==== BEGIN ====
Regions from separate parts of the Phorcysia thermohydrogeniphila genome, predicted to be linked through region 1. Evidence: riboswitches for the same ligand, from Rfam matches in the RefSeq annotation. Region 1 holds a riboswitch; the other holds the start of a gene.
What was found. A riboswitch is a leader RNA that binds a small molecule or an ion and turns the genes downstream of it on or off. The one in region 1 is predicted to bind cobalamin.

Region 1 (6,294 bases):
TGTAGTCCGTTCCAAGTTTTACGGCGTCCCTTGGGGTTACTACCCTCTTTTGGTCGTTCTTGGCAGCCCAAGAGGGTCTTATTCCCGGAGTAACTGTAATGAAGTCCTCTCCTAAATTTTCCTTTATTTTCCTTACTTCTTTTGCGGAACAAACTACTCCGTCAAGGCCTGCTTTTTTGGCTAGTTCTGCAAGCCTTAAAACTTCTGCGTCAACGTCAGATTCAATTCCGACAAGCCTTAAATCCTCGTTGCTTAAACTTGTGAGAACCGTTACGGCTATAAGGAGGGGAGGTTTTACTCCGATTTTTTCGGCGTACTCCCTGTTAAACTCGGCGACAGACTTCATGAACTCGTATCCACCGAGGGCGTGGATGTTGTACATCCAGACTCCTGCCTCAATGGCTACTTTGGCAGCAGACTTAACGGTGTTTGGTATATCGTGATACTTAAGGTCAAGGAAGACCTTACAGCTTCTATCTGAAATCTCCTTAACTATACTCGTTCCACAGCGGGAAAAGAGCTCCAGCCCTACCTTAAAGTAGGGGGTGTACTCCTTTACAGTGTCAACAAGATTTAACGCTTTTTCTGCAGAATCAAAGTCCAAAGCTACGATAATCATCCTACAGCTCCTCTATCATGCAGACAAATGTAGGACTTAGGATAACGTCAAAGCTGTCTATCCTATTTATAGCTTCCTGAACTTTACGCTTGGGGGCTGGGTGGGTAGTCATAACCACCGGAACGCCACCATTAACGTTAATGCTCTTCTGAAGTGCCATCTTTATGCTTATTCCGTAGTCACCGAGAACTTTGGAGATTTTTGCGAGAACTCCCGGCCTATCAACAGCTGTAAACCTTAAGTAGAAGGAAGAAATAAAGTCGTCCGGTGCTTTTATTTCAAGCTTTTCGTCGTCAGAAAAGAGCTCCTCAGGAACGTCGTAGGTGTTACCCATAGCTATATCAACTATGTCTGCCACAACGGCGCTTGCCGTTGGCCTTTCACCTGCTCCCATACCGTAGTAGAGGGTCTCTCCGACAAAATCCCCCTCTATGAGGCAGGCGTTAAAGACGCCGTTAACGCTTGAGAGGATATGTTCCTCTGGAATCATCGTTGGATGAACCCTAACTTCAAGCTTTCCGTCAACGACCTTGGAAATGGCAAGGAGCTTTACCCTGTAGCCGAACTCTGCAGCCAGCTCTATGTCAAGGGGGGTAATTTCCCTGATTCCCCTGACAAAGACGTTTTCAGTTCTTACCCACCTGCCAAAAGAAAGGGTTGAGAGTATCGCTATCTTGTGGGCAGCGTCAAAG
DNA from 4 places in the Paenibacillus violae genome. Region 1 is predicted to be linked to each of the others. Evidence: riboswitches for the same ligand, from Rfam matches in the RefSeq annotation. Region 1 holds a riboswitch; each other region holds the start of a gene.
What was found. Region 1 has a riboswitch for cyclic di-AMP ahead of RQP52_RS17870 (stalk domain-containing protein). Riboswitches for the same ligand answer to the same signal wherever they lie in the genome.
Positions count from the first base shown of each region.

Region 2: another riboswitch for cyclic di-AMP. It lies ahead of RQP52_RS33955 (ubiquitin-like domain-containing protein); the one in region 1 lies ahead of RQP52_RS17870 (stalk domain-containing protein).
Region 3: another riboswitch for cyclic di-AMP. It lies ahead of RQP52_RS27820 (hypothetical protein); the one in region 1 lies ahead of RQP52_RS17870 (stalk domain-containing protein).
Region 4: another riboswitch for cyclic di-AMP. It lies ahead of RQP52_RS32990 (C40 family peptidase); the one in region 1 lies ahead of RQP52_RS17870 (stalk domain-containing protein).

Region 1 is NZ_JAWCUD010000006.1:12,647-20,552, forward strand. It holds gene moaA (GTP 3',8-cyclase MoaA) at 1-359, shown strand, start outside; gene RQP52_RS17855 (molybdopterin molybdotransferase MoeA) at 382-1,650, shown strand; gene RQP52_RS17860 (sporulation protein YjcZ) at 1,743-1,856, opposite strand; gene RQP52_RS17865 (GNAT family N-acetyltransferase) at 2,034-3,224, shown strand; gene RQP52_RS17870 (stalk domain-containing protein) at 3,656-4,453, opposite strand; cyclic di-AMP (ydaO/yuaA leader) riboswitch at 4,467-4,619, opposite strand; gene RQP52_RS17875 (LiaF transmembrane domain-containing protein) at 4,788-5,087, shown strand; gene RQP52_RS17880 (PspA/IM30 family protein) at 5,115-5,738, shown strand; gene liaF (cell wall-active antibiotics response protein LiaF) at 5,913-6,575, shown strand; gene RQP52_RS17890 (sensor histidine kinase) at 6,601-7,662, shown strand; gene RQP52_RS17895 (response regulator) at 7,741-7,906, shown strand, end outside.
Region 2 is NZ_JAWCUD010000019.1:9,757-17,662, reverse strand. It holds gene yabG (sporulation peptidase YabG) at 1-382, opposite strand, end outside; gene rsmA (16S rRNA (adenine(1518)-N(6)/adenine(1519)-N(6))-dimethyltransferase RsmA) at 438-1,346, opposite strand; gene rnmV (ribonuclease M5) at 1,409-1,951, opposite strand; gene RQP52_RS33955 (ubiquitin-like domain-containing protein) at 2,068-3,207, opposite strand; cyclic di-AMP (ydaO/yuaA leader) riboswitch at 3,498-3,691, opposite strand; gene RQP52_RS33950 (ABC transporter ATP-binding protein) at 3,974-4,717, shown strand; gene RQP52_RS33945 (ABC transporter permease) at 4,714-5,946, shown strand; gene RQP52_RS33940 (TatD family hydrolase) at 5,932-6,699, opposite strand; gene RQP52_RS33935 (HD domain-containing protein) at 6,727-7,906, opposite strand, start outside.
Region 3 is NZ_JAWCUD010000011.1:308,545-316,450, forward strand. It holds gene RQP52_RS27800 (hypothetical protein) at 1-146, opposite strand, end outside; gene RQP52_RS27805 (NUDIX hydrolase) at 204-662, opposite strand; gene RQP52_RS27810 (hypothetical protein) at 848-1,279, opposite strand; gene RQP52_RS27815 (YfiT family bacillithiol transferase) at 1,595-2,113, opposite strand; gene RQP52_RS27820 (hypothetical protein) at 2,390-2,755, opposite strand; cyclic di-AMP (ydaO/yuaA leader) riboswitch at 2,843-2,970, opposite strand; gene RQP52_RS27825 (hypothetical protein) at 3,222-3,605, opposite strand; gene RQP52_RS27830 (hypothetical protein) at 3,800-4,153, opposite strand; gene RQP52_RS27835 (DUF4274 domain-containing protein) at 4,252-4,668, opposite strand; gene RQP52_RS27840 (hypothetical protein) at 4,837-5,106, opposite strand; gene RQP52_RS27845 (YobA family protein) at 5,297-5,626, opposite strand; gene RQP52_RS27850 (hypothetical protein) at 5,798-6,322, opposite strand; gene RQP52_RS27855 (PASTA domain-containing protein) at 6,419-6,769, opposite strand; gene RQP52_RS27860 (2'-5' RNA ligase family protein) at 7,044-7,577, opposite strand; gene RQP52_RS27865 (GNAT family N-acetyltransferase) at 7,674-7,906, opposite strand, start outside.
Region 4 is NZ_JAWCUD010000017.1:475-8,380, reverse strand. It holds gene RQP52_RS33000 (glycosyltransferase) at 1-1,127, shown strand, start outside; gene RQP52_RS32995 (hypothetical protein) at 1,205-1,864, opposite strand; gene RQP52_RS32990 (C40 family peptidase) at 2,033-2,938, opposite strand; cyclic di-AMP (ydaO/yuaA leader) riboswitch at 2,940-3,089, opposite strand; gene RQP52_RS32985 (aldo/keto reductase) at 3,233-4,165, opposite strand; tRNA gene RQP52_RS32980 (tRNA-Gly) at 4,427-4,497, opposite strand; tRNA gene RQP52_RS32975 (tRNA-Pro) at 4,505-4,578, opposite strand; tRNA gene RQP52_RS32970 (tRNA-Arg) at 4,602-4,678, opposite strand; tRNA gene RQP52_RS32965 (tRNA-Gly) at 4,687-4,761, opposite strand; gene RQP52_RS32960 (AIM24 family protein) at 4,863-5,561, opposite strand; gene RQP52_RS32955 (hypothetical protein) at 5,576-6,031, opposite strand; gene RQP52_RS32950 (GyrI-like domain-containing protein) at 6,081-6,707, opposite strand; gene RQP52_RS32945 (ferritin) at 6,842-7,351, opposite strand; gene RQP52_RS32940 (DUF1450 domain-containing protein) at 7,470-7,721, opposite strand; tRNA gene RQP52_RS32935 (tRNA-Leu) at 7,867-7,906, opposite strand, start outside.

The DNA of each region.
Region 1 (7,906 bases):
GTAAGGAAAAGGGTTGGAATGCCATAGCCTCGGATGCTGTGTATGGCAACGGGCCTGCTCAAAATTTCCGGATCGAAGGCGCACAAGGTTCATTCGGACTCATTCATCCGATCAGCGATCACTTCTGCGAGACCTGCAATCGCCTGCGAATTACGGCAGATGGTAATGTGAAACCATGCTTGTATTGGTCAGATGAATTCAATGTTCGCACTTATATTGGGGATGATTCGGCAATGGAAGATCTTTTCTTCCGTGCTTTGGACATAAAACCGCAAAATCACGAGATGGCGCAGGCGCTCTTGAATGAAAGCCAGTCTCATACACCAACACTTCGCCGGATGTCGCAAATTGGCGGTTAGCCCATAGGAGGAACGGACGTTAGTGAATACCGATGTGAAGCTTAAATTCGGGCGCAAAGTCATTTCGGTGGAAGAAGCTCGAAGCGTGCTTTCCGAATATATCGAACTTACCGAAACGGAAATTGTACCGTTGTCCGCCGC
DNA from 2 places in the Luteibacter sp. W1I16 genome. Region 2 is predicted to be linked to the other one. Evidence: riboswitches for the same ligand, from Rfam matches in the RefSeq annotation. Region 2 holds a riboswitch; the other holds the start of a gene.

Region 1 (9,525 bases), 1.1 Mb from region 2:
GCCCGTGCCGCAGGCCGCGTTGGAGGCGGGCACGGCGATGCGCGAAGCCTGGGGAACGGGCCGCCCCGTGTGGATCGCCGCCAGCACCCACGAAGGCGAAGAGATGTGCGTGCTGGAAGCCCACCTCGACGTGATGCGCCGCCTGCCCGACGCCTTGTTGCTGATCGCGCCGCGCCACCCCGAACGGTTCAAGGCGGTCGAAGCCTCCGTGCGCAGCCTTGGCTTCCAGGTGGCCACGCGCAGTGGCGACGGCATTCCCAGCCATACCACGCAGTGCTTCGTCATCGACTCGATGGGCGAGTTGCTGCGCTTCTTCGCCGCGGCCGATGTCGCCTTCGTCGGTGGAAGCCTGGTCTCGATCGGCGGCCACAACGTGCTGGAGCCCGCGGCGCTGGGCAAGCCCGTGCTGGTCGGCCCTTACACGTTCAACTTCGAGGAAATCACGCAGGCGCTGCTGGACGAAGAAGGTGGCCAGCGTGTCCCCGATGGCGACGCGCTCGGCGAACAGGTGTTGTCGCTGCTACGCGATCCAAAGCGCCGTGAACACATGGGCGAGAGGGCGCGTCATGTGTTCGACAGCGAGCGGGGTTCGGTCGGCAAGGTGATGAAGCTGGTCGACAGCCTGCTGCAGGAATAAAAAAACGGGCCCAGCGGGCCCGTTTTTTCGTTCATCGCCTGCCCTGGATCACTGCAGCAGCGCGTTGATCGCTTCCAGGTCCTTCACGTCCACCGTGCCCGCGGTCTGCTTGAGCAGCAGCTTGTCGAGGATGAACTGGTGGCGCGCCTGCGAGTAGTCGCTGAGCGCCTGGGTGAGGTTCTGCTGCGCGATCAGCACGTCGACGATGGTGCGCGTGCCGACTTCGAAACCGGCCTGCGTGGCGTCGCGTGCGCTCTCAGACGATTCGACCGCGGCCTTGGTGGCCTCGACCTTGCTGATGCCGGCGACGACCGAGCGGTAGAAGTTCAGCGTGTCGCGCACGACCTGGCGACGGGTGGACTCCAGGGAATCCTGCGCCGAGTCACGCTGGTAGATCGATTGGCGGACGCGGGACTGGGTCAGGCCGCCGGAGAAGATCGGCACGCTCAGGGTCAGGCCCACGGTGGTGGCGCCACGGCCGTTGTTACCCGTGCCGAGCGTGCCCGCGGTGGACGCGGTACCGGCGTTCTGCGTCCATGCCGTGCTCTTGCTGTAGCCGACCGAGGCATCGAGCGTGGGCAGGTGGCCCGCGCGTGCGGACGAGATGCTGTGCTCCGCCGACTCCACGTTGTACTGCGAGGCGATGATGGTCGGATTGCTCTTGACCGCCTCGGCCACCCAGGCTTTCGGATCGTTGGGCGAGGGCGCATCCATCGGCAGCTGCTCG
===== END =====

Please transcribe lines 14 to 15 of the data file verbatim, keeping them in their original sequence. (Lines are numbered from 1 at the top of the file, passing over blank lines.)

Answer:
Region 4 is NZ_JAWCUD010000017.1:475-8,380, reverse strand. It holds gene RQP52_RS33000 (glycosyltransferase) at 1-1,127, shown strand, start outside; gene RQP52_RS32995 (hypothetical protein) at 1,205-1,864, opposite strand; gene RQP52_RS32990 (C40 family peptidase) at 2,033-2,938, opposite strand; cyclic di-AMP (ydaO/yuaA leader) riboswitch at 2,940-3,089, opposite strand; gene RQP52_RS32985 (aldo/keto reductase) at 3,233-4,165, opposite strand; tRNA gene RQP52_RS32980 (tRNA-Gly) at 4,427-4,497, opposite strand; tRNA gene RQP52_RS32975 (tRNA-Pro) at 4,505-4,578, opposite strand; tRNA gene RQP52_RS32970 (tRNA-Arg) at 4,602-4,678, opposite strand; tRNA gene RQP52_RS32965 (tRNA-Gly) at 4,687-4,761, opposite strand; gene RQP52_RS32960 (AIM24 family protein) at 4,863-5,561, opposite strand; gene RQP52_RS32955 (hypothetical protein) at 5,576-6,031, opposite strand; gene RQP52_RS32950 (GyrI-like domain-containing protein) at 6,081-6,707, opposite strand; gene RQP52_RS32945 (ferritin) at 6,842-7,351, opposite strand; gene RQP52_RS32940 (DUF1450 domain-containing protein) at 7,470-7,721, opposite strand; tRNA gene RQP52_RS32935 (tRNA-Leu) at 7,867-7,906, opposite strand, start outside.

The DNA of each region.